Maritime powers are eminently flexible because of their force’s extreme mobility. Ships can relocate easily and quickly to any location with a coast, and then a combination of amphibious forces and naval aviation can impose crushing force imbalances both qualitatively and quantitatively at the time and place of their choosing. When maritime forces strike, they almost always win, and even defeat simply means relocation and striking somewhere else.
Drone technology is the next evolution of this strategy. Long used by the Americans for reconnaissance, armed drones such as this Predator are a newish weapon in the American arsenal. Not needing to carry a pilot or engage in evasive maneuvers, Predators carry enough fuel to loiter for 14 hours and enough armaments to terminate four targets. No longer do ground forces – whether regular or Special – need to wait for 15 minutes (or hours) to call in an airstrike. They can be supported in real time. The only operational drawback of drones is that they are usable only in areas where their operators already control the airspace.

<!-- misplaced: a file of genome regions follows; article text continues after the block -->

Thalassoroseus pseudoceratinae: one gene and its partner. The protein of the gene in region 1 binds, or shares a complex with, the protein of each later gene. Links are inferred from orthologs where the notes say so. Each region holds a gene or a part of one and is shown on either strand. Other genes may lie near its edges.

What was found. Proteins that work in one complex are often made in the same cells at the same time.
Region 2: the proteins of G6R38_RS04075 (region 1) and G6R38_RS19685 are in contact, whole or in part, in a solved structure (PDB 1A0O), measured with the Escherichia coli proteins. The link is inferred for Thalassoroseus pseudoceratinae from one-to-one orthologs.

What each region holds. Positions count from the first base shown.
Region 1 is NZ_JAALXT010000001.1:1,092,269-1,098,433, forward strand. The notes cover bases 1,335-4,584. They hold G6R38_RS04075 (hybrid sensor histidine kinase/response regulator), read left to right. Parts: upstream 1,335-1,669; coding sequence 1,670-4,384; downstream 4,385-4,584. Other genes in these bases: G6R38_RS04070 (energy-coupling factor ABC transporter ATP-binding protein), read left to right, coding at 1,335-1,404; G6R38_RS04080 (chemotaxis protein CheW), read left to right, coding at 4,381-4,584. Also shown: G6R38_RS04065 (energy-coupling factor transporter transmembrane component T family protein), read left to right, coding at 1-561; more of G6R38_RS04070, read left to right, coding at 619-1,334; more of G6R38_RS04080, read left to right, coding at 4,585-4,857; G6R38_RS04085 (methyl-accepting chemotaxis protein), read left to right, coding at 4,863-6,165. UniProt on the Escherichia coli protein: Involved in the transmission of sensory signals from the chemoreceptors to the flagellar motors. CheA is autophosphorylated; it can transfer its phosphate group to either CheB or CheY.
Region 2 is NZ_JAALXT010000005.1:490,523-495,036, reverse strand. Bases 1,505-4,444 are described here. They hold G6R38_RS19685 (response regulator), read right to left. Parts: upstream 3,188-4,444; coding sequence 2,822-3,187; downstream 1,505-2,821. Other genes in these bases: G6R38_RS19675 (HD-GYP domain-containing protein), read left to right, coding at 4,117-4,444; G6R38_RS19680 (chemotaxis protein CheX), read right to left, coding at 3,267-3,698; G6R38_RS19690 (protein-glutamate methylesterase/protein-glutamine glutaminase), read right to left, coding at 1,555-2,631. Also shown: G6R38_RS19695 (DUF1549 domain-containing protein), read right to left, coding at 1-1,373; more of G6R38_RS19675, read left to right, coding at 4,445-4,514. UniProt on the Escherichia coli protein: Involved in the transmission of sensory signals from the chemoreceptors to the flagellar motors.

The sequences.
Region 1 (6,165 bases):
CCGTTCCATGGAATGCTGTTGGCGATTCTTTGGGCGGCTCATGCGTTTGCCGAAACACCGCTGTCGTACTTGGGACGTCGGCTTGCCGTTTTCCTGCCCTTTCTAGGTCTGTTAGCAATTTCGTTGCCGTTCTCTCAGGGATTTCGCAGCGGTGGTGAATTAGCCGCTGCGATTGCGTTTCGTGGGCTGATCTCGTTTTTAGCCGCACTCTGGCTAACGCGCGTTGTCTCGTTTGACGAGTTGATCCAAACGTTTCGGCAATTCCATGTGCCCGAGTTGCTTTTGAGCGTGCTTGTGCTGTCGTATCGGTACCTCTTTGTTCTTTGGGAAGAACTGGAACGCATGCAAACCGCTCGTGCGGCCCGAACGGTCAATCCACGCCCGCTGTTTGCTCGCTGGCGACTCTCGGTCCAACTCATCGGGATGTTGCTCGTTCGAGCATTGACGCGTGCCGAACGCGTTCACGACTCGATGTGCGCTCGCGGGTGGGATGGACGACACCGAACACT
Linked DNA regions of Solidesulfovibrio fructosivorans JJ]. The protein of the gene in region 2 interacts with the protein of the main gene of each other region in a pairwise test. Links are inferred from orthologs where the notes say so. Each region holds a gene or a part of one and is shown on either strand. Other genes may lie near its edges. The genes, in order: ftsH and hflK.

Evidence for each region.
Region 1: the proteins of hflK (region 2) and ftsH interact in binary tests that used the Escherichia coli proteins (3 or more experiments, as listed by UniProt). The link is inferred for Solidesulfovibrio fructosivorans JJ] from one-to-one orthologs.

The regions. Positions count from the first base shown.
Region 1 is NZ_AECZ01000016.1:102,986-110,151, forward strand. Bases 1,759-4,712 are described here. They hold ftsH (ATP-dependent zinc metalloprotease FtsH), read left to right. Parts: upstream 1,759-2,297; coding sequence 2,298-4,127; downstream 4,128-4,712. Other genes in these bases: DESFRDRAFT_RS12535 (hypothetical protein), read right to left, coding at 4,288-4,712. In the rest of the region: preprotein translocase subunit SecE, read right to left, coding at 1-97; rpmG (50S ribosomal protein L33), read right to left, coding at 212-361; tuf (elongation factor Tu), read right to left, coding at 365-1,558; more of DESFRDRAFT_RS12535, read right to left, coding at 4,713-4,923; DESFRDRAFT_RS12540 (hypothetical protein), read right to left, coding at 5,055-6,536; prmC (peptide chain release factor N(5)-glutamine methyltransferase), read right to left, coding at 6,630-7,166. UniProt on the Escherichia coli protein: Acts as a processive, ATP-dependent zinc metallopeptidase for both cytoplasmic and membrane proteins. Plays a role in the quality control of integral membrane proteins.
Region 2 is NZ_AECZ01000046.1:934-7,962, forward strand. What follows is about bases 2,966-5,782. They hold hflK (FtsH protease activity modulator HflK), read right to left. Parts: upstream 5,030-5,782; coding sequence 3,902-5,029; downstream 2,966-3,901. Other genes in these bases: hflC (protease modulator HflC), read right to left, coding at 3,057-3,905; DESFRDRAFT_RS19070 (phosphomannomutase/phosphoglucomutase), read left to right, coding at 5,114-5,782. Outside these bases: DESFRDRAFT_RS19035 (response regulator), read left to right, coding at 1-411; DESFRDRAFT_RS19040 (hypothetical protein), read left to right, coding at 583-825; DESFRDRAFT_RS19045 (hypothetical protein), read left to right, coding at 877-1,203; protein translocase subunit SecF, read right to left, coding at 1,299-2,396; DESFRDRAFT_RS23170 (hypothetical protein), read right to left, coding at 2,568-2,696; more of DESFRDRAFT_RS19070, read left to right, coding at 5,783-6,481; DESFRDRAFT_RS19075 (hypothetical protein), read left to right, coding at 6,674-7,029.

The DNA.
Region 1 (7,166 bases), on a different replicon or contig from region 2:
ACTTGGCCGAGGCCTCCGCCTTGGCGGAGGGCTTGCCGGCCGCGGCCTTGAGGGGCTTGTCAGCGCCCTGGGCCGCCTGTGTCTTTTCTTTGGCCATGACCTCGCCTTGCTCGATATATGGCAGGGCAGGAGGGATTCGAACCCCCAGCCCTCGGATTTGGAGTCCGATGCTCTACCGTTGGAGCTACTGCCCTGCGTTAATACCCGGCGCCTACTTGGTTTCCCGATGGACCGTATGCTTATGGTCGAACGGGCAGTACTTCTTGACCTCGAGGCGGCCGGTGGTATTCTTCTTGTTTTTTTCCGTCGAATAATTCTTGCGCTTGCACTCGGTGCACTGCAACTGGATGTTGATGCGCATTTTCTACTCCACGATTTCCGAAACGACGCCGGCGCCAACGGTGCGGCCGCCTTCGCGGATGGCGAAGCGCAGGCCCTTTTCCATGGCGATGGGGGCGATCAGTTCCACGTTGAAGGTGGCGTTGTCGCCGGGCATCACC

The American Predator is only the most known in a long line of drones that have long been integrated into American military tactics. They also are far from the last. Over the next two decades, drones will carry more and/or larger weapons, have longer loiter times, faster speeds, and in time even be able to engage enemy air forces – all without endangering a single American life.